Elaine Harmon's ashes have been sitting in her family's home for almost a year, waiting to be interred at Arlington National Cemetery.

Her relatives don't know when that will happen, if at all.

Harmon — one of more than 1,000 female pilots who served in non-combat roles during World War II — has become the impetus for a new congressional push to overturn a decision in 2015 to block certain women veterans from the nation's best known cemetery.

On Wednesday, a bipartisan coalition of lawmakers demanded the White House intervene on the issue and promised legislative action in coming weeks to honor the service of Women Airforce Service Pilots, who they called military pioneers.

"We need to allow the WASPs to be laid to rest as the heroes they are," said Rep. Martha McSally, R-Ariz., sponsor of a bill to force a change in policy.

"It's ironic and cruel that at a time when the administration is trying to open up combat positions to women … they are closing the gates to Arlington to these women."

Members of the Women Airforce Service Pilots are seen on a runway in Laredo, Texas, in 1944.

Photo Credit: Air Force

In 1977, Congress passed legislation retroactively granting active-duty status to WASP pilots, allowing them to be officially considered veterans for the first time. Advocates have said if not for sexist attitudes at the time of their service, the women would have been considered the same as any other service member.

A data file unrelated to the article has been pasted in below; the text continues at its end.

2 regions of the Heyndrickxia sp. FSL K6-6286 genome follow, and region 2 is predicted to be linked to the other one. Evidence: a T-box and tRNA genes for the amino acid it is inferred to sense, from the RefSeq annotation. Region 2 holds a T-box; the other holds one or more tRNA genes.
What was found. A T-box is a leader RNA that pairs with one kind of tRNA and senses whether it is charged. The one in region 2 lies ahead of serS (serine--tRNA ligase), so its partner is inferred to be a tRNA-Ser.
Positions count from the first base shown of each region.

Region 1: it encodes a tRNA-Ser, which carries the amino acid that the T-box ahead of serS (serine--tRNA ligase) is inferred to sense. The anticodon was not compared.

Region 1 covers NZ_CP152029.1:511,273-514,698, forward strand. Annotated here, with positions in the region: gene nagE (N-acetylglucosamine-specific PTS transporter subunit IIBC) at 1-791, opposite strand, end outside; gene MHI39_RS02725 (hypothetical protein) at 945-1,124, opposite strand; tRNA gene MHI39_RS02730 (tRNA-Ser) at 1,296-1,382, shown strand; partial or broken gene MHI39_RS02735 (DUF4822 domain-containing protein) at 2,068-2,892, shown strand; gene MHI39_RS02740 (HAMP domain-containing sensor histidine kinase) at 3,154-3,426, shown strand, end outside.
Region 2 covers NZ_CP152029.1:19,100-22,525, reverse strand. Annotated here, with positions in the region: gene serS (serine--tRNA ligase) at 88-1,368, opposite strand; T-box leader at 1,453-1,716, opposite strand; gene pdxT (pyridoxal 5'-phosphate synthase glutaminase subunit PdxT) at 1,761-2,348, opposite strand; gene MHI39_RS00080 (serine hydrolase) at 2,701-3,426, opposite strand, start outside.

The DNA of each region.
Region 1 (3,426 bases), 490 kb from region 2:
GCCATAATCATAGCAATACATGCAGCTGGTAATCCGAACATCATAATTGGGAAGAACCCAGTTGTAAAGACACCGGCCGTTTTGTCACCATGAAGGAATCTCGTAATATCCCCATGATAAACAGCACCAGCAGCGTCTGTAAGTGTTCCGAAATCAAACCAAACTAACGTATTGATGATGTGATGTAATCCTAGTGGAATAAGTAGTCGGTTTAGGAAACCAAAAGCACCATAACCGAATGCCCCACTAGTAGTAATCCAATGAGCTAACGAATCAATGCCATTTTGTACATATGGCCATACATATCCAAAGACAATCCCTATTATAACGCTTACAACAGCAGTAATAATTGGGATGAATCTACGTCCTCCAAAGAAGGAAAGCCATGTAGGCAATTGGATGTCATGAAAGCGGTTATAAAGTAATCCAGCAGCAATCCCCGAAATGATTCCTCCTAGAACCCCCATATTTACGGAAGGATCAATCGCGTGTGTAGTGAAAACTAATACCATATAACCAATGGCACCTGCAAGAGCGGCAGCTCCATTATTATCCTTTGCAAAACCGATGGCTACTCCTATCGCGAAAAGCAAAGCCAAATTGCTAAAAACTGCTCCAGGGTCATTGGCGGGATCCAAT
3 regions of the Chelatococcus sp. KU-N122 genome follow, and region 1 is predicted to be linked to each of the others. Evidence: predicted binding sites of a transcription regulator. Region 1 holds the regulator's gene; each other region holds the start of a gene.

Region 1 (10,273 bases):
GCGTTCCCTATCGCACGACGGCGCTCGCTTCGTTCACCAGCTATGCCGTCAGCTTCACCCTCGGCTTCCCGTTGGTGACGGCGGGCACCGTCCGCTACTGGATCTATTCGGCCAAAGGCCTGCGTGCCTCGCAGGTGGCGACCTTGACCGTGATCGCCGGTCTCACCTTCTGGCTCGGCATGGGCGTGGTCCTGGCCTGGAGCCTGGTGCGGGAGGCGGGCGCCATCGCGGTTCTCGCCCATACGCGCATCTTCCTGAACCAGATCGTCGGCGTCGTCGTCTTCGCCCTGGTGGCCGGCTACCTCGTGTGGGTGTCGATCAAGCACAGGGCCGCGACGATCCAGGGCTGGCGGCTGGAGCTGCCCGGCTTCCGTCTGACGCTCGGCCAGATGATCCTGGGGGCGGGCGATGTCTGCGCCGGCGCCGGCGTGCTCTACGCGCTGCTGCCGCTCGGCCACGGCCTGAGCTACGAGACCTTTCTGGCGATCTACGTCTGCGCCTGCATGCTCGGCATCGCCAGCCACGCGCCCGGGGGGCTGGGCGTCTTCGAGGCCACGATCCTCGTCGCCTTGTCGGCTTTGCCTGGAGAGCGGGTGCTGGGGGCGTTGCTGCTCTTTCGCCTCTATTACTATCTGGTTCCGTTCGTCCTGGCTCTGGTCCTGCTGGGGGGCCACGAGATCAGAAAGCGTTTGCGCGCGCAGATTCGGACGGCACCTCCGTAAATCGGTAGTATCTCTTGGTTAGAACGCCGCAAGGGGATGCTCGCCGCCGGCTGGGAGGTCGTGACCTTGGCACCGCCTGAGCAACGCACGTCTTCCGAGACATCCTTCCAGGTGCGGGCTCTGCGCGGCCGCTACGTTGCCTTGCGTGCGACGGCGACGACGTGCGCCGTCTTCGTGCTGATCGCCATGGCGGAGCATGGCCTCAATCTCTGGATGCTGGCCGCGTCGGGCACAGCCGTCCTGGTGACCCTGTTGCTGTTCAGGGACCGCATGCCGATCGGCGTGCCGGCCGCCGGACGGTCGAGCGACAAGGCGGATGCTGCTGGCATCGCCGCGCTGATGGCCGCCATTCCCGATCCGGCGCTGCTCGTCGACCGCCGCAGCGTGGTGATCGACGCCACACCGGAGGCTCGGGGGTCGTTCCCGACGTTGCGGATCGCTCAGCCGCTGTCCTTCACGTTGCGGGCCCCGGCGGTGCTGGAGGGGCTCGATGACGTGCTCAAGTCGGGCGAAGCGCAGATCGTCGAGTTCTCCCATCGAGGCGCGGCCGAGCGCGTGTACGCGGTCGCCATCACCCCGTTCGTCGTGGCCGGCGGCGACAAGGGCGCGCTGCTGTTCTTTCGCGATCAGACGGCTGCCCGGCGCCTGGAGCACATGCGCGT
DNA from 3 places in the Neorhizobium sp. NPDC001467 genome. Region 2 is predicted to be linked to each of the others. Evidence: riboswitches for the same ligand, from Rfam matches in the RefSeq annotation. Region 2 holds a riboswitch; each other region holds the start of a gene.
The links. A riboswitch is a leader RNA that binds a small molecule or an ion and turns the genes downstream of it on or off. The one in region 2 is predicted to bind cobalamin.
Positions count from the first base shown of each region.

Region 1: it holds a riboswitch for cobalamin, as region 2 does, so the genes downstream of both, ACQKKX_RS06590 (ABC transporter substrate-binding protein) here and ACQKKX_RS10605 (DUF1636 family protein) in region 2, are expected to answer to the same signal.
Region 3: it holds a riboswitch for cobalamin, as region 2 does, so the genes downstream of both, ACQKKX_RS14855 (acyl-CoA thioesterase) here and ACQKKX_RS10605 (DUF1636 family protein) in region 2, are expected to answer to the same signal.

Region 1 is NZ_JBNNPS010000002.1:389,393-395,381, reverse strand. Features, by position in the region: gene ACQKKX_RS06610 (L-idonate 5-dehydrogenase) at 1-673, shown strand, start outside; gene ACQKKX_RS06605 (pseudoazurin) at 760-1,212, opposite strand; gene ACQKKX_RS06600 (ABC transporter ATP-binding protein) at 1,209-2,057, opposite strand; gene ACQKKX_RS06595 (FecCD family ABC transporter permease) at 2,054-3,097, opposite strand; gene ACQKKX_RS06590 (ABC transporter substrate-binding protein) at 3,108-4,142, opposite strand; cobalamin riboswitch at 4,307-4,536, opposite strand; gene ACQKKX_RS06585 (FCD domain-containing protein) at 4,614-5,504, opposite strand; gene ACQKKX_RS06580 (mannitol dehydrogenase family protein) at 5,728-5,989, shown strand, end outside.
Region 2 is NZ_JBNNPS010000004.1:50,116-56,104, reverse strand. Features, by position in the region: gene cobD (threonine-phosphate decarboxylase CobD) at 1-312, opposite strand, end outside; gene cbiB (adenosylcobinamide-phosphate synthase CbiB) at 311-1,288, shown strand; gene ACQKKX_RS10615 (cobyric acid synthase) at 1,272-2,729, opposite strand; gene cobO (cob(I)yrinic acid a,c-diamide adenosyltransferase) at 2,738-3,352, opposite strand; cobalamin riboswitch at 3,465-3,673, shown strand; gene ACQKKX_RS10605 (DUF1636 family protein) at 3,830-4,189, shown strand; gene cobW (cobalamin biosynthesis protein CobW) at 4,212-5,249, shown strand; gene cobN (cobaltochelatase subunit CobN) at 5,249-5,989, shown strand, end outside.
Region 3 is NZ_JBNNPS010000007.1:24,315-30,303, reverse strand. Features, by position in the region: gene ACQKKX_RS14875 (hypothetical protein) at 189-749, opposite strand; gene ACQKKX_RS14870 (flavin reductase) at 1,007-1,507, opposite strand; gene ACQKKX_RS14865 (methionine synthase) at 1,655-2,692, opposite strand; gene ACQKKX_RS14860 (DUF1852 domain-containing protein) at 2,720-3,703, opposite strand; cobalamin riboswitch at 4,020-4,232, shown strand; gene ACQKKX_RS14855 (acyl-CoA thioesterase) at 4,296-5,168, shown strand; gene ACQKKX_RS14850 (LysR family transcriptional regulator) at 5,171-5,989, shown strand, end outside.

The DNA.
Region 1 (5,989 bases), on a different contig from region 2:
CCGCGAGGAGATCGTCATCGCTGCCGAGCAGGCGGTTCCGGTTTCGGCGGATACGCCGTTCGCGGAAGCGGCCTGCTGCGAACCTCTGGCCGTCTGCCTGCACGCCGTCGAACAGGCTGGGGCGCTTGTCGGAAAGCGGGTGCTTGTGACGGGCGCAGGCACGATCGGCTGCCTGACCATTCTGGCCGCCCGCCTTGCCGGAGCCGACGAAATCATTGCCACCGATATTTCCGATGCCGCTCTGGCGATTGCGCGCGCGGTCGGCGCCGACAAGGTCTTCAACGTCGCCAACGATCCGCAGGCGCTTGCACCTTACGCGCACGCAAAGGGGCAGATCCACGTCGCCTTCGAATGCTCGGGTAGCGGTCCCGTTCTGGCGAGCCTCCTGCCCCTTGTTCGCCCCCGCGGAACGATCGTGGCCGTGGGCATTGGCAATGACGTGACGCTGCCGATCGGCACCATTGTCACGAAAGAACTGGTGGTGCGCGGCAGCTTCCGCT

Following that law's passage, WASPs and their supporters fought for a variety of benefits and recognition. In 2002, Arlington National Cemetery approved group members for military honors and burial there.

But last year, then-Army Secretary John McHugh said cemetery officials erred in that approval, since the site's qualifications follow Army policies, not Veterans Affairs rules. Since then, WASPs have been blocked.

Earlier on Wednesday, acting Army Secretary Patrick Murphy testified before the House Armed Services Committee that he believes the WASPs should be allowed to be buried at Arlington Cemetery, but that he lacks to authority to allow it. He offered support for McSally's measure.

But when challenged by the lawmaker — "you really think an act of Congress is the fastest way to address the problem?" — Murphy became visibly frustrated, blaming the confusion on problematic language in the 1977 law.

"Congress needs to change what Congress changed back in 1977," he said. "I can't do that. The secretary of defense can't do that. The commander in chief can't."

McSally said she still believes the administration could do more to intervene on the issue, but is pushing ahead with legislation while trying to sort out that confusion. The measure has more than 177 co-sponsors in the House and recently advanced out of the House Veterans' Affairs Committee.

Sen. Joni Ernst, R-Iowa — who with McSally is one of four Iraq War veterans in Congress — has offered similar legislation in the Senate.

"There is no doubt these women are heroes," she said. "The Pentagon should do the right thing and honor these women."

Until then, Harmon's ashes will be in her family's home. Her granddaughter, Erin Miller, told reporters that her grandmother would probably be embarrassed by all the attention given to her case.

"But for the WASPs as a whole, she would want them recognized," she said. "To her, Arlington was not just a cemetery, but a memorial to all who have served."

Leo Shane III covers Congress, Veterans Affairs and the White House for Military Times. He can be reached at lshane@militarytimes.com.